8. Clio
    07/08/2010 at 10:19 PM

    “Eleven attorneys at five separate firms comprise the teams.” Is that unusually large for a civil case, or is the number of lawyers average for civil court?

    Also, will having eleven attorneys on the case make agreeing on a schedule more difficult, or is it in everyone’s interest to get it over with pronto? Joe and company may want a faster pace because of their legal bills, for instance.

    • chilaw79
      07/08/2010 at 10:36 PM

      Eleven lawyers is not that unusual, although it seems like a lot for a DC Superior Court case. When you are a big firm lawyer, you get used to having someone else carry the evidence case and the pleadings.

      The fact that Dylan Ward is using his criminal lawyer from the obstruction case says a lot to me, although Ward’s lawyers have a lot more civil experience than many criminal defense lawyers would have.

      Regan and Spagnoletti have been on opposite sides in a wrongful death case before. Regan prevailed, winning a $5 million judgment against the District in connection with a swimming pool accident.

      • Liam
        07/08/2010 at 11:46 PM

        Actually, I’ve been wondering what the fact that Ward is using his criminal attorney does say.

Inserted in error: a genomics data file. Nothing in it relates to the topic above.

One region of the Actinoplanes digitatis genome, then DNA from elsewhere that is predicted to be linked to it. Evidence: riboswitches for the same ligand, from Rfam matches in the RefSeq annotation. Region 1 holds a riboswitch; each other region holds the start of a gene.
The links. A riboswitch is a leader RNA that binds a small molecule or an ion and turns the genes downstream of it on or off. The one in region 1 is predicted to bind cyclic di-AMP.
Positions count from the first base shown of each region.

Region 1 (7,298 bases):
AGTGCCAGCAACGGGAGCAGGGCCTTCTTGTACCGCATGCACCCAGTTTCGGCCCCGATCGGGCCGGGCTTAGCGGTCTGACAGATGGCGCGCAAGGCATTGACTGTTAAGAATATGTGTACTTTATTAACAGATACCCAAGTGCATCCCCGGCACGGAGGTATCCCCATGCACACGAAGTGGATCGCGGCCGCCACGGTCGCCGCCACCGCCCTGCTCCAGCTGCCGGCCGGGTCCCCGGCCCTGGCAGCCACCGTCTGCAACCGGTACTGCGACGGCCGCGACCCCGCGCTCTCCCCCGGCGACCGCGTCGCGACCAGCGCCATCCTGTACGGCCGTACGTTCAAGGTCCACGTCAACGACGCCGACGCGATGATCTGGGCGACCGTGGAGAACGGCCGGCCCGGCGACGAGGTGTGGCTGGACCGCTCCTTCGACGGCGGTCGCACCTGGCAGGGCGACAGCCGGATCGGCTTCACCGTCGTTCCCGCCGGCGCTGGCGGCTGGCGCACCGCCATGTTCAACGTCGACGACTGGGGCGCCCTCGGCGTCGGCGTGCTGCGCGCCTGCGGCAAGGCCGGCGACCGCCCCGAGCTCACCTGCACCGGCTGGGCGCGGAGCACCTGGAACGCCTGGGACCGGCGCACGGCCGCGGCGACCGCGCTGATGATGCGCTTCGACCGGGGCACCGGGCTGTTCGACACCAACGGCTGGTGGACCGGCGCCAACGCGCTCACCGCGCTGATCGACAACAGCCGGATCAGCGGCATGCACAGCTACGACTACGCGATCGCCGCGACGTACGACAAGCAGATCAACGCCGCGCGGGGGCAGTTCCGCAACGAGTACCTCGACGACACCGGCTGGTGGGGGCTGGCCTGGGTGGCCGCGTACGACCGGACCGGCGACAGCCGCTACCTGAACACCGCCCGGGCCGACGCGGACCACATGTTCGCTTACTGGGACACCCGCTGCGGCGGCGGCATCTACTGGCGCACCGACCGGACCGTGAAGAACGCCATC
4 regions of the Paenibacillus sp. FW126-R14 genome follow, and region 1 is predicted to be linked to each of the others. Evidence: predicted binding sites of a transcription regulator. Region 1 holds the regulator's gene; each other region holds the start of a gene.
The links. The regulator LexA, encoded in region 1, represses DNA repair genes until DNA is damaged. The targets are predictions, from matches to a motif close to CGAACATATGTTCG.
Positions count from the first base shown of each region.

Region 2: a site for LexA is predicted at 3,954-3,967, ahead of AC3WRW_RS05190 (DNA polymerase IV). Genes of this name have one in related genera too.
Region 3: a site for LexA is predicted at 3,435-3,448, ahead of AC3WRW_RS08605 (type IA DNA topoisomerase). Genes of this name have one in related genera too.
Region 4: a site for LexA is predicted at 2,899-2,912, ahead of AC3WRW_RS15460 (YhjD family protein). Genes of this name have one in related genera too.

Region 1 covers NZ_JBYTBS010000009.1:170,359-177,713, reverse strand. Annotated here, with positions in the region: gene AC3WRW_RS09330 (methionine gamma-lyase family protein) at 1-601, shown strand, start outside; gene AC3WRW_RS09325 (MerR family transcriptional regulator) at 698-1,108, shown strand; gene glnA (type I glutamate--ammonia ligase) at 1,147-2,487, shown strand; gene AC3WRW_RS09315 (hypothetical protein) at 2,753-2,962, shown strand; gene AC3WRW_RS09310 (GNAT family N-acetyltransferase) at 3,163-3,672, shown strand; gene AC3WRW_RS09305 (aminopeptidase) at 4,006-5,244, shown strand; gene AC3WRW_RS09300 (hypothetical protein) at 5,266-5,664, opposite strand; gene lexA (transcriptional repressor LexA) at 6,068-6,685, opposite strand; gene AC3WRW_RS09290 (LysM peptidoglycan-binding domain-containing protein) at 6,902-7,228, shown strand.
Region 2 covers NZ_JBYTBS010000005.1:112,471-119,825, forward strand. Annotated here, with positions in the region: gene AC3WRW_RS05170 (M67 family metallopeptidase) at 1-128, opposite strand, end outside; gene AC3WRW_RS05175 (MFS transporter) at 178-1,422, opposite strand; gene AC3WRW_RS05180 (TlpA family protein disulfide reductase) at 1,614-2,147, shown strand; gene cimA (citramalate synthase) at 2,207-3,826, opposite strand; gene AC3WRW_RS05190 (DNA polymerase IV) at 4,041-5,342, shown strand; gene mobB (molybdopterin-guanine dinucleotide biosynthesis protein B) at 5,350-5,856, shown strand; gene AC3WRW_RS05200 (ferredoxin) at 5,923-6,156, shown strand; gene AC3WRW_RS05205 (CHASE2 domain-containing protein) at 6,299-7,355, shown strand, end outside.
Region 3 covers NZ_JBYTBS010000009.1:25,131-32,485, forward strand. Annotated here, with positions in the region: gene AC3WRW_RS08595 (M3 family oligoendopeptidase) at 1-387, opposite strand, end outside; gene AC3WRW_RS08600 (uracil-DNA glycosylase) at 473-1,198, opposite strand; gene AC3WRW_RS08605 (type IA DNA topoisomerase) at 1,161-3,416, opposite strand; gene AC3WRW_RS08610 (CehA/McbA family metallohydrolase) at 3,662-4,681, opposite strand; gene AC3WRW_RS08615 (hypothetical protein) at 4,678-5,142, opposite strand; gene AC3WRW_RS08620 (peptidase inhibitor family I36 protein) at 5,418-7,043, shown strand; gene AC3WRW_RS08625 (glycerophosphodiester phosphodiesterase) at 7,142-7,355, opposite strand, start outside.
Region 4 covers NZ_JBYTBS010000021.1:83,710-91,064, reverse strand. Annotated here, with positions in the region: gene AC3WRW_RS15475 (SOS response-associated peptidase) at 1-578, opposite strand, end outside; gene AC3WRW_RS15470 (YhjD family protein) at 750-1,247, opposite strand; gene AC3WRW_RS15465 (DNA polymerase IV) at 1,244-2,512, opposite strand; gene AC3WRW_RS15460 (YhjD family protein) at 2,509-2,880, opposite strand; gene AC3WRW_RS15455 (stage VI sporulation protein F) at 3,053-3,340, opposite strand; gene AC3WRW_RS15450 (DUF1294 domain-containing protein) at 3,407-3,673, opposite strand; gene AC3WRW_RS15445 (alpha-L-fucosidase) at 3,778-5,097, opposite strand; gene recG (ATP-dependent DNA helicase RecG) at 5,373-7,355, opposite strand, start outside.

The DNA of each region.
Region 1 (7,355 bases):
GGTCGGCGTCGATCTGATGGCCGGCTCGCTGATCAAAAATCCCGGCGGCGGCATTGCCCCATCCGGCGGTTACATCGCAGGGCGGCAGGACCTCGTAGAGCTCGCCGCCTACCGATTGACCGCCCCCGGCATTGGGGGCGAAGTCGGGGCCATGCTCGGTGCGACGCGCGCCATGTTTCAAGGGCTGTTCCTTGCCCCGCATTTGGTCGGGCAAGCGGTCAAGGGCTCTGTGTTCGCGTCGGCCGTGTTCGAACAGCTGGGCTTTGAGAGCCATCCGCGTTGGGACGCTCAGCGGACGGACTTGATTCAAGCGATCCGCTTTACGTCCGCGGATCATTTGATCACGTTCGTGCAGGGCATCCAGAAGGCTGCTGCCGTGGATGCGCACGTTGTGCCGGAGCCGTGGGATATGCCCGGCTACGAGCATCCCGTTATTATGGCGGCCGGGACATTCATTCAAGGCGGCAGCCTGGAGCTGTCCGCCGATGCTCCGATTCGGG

Does it say that Ward is giving up and doesn’t care to hire a civil litigator? Does it say that Ward believes that his criminal team is just as capable of civil litigation (after all, they “won” the criminal case)? Does it say that because Ward is apparently paying out of his (parent’s) pocket and does not have homeowner’s insurance, he’ll stick with his criminal attorney who also does civil work and is completely familiar with the case and does not have to come up to speed like the new attorneys representing JP and Vb.

        Also, I’ve never understood why different attorneys are necessary in RELATED criminal and civil cases such as this one and the OJ case. Aren’t the issues basically the same?

        Oh well, I guess I’m pretty useless regarding providing any answers and only have questions.

        • chilaw79
          07/08/2010 at 11:57 PM

          There’s no question in my mind that Spagnoletti has the background and the smarts to handle the civil case (as well as the criminal case). He also is up to speed on the facts (and knows what evidence was excluded in the criminal case that might come in during a civil case).

          Many lawyers would not know the ins and outs of both criminal and civil litigation. You definitely want someone handling a criminal case who is in the trenches everyday and who knows what issues are being raised by smart defense lawyers, to be preserved for appeal. For example, you would want a criminal lawyer who knew the Crawford case was coming up to the Supreme Court, preserve your rights, and hope for the Supreme Court to rule the way it did. That way, you would be set with a reviewable issue for appeal if the Supreme Court ruled the way it did.